- Todos > Public Health, Innovation, Intellectual Property and Trade > Intellectual Property (IP) and Trade
- Todos > Public Health, Innovation, Intellectual Property and Trade > Technology Transfer and Local Production
- Palabras clave > Intellectual Property Rights (IPR)
- Palabras clave > local pharmaceutical industry
- Palabras clave > local production
- Palabras clave > local production capacity
- Palabras clave > parallel importation
- Palabras clave > patentability criteria - policy options
- Palabras clave > pharmaceutical production
- Palabras clave > technology transfer
- Palabras clave > Trade Related Aspects of the Intellectual Property Rights (TRIPS)
- Palabras clave > TRIPS flexibilities
(2011; 204 pages)
Over the past few years, intellectual property rights (IPRs) have become a major economic, trade and investment issue, as illustrated by considerable increases in royalty payments and licensing fees in most areas of the world and the inclusion of intellectual property (IP) provisions in regional and bilateral trade and investment agreements. At the same time, concerns have been raised in many countries as to whether the IP system still serves its original purpose, i.e. the promotion of innovation and the transfer and dissemination of technology to the benefit of society, or whether exclusive rights are increasingly being used to defend selective private interests and prevent effective competition.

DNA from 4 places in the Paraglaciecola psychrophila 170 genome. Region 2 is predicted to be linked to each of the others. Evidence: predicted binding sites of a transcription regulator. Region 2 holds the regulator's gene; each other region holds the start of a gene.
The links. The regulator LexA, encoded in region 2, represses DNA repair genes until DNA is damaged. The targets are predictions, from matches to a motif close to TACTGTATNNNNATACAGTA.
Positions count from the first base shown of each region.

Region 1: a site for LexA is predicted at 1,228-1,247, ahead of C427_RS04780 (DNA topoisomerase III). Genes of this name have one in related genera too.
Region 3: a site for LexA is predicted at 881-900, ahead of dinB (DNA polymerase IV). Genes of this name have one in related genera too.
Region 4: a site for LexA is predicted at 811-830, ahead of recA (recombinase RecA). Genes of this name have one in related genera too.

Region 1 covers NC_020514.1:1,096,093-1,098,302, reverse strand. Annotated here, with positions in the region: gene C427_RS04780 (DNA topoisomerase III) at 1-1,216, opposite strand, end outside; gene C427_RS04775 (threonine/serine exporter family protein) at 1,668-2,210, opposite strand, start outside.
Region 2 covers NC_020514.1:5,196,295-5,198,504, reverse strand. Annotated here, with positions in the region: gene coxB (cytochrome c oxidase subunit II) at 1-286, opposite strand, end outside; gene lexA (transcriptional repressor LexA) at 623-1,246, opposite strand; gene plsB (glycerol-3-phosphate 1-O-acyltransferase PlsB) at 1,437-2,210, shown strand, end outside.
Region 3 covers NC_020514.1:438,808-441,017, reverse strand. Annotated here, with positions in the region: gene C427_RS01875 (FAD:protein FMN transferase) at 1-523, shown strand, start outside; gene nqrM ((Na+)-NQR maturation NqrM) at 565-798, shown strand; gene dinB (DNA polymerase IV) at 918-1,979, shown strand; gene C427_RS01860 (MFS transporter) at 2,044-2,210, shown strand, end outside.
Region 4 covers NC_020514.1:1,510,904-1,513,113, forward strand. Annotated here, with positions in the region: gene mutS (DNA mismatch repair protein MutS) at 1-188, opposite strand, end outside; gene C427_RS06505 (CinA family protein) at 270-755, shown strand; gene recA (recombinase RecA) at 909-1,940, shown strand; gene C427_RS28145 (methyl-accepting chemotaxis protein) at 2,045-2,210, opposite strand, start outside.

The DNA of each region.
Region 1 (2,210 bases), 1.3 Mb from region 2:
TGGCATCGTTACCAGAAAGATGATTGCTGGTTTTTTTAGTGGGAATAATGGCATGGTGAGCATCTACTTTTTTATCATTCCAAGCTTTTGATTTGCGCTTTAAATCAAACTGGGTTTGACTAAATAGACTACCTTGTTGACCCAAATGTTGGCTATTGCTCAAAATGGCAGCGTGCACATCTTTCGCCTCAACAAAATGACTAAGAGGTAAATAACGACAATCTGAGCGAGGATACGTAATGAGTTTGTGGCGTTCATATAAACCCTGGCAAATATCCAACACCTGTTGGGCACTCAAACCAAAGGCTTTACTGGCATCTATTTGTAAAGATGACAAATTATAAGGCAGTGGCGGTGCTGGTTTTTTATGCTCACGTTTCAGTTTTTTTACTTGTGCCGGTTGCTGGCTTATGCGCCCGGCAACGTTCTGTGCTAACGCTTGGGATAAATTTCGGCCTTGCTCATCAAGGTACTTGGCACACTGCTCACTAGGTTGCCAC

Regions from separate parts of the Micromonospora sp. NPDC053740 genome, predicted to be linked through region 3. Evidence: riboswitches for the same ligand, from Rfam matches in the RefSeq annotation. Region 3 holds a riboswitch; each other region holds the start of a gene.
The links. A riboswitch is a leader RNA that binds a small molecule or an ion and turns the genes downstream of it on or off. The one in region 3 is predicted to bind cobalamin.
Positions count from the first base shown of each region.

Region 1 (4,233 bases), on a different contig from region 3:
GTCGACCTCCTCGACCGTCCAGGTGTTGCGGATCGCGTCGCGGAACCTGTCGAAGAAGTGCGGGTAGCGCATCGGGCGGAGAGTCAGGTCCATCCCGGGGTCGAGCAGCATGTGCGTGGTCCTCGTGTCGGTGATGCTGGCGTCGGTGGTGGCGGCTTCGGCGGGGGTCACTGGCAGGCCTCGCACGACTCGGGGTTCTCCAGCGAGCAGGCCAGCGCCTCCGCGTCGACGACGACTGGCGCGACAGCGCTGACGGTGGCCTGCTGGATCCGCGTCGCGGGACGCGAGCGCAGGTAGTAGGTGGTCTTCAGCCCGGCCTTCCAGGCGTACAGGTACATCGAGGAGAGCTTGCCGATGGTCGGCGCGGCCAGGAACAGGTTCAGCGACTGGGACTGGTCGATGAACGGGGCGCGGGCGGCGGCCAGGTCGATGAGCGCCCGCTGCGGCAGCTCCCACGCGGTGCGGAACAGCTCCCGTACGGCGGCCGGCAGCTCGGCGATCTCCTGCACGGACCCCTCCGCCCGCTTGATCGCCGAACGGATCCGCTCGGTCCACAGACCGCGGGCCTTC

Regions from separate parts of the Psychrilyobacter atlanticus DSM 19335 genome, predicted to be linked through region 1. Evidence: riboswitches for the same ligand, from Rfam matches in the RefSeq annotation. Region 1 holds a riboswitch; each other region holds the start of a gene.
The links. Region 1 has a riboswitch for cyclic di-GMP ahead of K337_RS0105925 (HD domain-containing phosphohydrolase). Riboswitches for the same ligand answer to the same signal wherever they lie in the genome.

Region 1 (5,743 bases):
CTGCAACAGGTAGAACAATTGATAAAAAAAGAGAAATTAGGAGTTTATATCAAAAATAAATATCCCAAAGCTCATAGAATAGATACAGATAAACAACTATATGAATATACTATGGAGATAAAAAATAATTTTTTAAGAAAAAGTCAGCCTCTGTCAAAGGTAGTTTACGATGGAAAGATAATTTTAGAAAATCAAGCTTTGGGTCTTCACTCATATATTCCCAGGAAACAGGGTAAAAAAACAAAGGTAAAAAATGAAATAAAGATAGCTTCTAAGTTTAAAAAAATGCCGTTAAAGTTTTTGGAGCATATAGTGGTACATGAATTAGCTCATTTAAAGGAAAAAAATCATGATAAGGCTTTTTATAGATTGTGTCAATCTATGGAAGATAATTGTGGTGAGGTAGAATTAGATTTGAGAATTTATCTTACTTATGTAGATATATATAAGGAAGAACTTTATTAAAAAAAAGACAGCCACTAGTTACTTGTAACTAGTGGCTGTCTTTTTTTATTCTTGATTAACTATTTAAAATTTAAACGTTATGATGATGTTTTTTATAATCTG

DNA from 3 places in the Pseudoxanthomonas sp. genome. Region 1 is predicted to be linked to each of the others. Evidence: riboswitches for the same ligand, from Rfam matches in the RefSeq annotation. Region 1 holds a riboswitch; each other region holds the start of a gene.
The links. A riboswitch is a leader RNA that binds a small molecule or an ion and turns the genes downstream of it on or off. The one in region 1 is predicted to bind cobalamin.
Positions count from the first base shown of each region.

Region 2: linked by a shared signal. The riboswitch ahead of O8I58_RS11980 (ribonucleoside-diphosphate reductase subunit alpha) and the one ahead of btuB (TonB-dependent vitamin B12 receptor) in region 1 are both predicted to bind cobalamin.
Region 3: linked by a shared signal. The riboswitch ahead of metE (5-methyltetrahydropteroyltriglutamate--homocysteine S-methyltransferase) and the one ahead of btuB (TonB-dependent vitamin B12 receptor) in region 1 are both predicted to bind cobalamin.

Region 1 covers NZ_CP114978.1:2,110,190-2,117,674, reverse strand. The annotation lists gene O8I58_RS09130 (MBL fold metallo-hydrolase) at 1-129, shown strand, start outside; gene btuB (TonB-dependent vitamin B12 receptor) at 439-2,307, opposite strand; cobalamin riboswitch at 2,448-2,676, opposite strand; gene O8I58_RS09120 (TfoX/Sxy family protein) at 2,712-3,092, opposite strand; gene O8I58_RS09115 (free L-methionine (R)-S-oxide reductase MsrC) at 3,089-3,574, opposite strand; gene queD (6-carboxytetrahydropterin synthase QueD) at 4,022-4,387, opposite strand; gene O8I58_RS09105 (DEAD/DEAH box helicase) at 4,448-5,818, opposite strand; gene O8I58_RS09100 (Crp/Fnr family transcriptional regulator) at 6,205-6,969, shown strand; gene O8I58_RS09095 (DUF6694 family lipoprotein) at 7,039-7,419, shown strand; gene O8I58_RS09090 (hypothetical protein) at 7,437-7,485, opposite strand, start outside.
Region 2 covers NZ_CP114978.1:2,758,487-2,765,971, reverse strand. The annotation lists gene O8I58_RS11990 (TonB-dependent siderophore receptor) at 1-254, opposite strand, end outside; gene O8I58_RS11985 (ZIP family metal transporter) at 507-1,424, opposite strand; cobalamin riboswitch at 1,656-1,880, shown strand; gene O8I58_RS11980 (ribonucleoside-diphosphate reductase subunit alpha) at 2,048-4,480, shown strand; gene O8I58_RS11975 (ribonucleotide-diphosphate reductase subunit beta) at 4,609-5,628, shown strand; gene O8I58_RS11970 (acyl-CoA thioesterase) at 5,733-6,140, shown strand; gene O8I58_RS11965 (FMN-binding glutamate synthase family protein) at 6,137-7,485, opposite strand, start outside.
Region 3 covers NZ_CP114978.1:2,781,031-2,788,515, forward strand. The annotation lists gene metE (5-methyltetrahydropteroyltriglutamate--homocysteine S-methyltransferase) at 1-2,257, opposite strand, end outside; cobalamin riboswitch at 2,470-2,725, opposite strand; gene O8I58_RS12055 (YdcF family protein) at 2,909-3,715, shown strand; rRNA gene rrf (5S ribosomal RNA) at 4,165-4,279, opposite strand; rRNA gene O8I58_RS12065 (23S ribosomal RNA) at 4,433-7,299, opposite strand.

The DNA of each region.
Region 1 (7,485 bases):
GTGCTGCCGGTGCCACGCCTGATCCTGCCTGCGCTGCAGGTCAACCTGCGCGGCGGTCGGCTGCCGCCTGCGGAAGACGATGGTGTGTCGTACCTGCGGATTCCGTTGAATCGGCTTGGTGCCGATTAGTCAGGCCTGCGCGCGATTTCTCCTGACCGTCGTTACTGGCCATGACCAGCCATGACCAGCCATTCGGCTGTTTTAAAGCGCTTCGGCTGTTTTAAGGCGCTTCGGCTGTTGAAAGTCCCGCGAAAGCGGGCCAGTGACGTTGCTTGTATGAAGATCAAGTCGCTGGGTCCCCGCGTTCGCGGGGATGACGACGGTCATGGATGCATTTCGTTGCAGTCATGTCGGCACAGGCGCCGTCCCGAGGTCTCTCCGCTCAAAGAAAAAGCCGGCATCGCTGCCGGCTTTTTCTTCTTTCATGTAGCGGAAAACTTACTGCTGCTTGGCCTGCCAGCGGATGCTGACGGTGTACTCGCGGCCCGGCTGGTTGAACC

The present Guide has been prepared by the UNCTAD secretariat (Division on Investment and Enterprise (DIAE)) as part of its technical assistance activities in the area of IPRs and the promotion of pharmaceutical production and supply capacities in developing countries.
The objective of the present Guide is to provide concise and practical information on ways to promote local pharmaceutical production and improve access to medicines through a variety of policy tools, focusing on the flexibilities provided under the Agreement on Trade-Related Aspects of Intellectual Property Rights (TRIPS), and the interfaces between IP, investment, drugs regulation and procurement strategies. The Guide will be an important tool for training activities for stakeholders from selected developing countries, in an effort to build capacities for the creation of domestic legal frameworks conducive to the promotion of pharmaceutical production and supply capacities.